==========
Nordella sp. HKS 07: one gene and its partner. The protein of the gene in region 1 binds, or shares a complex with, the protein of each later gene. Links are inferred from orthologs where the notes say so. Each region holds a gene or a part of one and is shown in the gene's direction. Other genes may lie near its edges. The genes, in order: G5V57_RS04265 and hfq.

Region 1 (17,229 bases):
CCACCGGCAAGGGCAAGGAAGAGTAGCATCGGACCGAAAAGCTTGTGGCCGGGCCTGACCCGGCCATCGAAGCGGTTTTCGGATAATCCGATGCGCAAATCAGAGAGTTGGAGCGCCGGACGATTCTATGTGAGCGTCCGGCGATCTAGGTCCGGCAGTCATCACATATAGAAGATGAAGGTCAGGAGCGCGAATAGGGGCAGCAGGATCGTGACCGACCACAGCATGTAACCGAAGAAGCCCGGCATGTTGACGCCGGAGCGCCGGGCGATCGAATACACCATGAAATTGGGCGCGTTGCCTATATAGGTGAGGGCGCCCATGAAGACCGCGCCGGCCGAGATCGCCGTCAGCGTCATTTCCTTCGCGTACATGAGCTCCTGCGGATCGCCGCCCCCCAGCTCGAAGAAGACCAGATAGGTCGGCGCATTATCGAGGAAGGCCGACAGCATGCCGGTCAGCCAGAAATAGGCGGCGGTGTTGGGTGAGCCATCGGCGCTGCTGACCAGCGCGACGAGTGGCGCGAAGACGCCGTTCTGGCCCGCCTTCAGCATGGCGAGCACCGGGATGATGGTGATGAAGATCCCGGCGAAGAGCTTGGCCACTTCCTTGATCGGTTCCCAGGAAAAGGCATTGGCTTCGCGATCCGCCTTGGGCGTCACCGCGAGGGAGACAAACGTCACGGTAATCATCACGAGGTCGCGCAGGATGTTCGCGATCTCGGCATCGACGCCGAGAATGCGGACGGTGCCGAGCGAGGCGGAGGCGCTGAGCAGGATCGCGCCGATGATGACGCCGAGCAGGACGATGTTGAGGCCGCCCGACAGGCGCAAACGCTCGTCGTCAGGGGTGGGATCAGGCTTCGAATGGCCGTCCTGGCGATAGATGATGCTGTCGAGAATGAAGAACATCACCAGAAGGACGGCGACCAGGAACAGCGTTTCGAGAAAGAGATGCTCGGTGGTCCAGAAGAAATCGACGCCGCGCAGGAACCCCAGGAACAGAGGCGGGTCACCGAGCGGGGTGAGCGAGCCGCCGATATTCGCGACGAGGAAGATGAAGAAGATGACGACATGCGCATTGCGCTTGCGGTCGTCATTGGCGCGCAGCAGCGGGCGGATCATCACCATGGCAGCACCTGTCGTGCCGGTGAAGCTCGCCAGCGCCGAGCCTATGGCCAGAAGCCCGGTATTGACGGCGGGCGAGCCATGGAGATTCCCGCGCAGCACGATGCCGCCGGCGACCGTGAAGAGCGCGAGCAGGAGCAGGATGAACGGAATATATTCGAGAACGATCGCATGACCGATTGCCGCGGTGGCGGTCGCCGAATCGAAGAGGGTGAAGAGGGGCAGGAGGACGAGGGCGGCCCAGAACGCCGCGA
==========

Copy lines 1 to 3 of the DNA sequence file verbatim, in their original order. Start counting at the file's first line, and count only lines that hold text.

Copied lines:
Nordella sp. HKS 07: one gene and its partner. The protein of the gene in region 1 binds, or shares a complex with, the protein of each later gene. Links are inferred from orthologs where the notes say so. Each region holds a gene or a part of one and is shown in the gene's direction. Other genes may lie near its edges. The genes, in order: G5V57_RS04265 and hfq.

Region 1 (17,229 bases):
CCACCGGCAAGGGCAAGGAAGAGTAGCATCGGACCGAAAAGCTTGTGGCCGGGCCTGACCCGGCCATCGAAGCGGTTTTCGGATAATCCGATGCGCAAATCAGAGAGTTGGAGCGCCGGACGATTCTATGTGAGCGTCCGGCGATCTAGGTCCGGCAGTCATCACATATAGAAGATGAAGGTCAGGAGCGCGAATAGGGGCAGCAGGATCGTGACCGACCACAGCATGTAACCGAAGAAGCCCGGCATGTTGACGCCGGAGCGCCGGGCGATCGAATACACCATGAAATTGGGCGCGTTGCCTATATAGGTGAGGGCGCCCATGAAGACCGCGCCGGCCGAGATCGCCGTCAGCGTCATTTCCTTCGCGTACATGAGCTCCTGCGGATCGCCGCCCCCCAGCTCGAAGAAGACCAGATAGGTCGGCGCATTATCGAGGAAGGCCGACAGCATGCCGGTCAGCCAGAAATAGGCGGCGGTGTTGGGTGAGCCATCGGCGCTGCTGACCAGCGCGACGAGTGGCGCGAAGACGCCGTTCTGGCCCGCCTTCAGCATGGCGAGCACCGGGATGATGGTGATGAAGATCCCGGCGAAGAGCTTGGCCACTTCCTTGATCGGTTCCCAGGAAAAGGCATTGGCTTCGCGATCCGCCTTGGGCGTCACCGCGAGGGAGACAAACGTCACGGTAATCATCACGAGGTCGCGCAGGATGTTCGCGATCTCGGCATCGACGCCGAGAATGCGGACGGTGCCGAGCGAGGCGGAGGCGCTGAGCAGGATCGCGCCGATGATGACGCCGAGCAGGACGATGTTGAGGCCGCCCGACAGGCGCAAACGCTCGTCGTCAGGGGTGGGATCAGGCTTCGAATGGCCGTCCTGGCGATAGATGATGCTGTCGAGAATGAAGAACATCACCAGAAGGACGGCGACCAGGAACAGCGTTTCGAGAAAGAGATGCTCGGTGGTCCAGAAGAAATCGACGCCGCGCAGGAACCCCAGGAACAGAGGCGGGTCACCGAGCGGGGTGAGCGAGCCGCCGATATTCGCGACGAGGAAGATGAAGAAGATGACGACATGCGCATTGCGCTTGCGGTCGTCATTGGCGCGCAGCAGCGGGCGGATCATCACCATGGCAGCACCTGTCGTGCCGGTGAAGCTCGCCAGCGCCGAGCCTATGGCCAGAAGCCCGGTATTGACGGCGGGCGAGCCATGGAGATTCCCGCGCAGCACGATGCCGCCGGCGACCGTGAAGAGCGCGAGCAGGAGCAGGATGAACGGAATATATTCGAGAACGATCGCATGACCGATTGCCGCGGTGGCGGTCGCCGAATCGAAGAGGGTGAAGAGGGGCAGGAGGACGAGGGCGGCCCAGAACGCCGCGA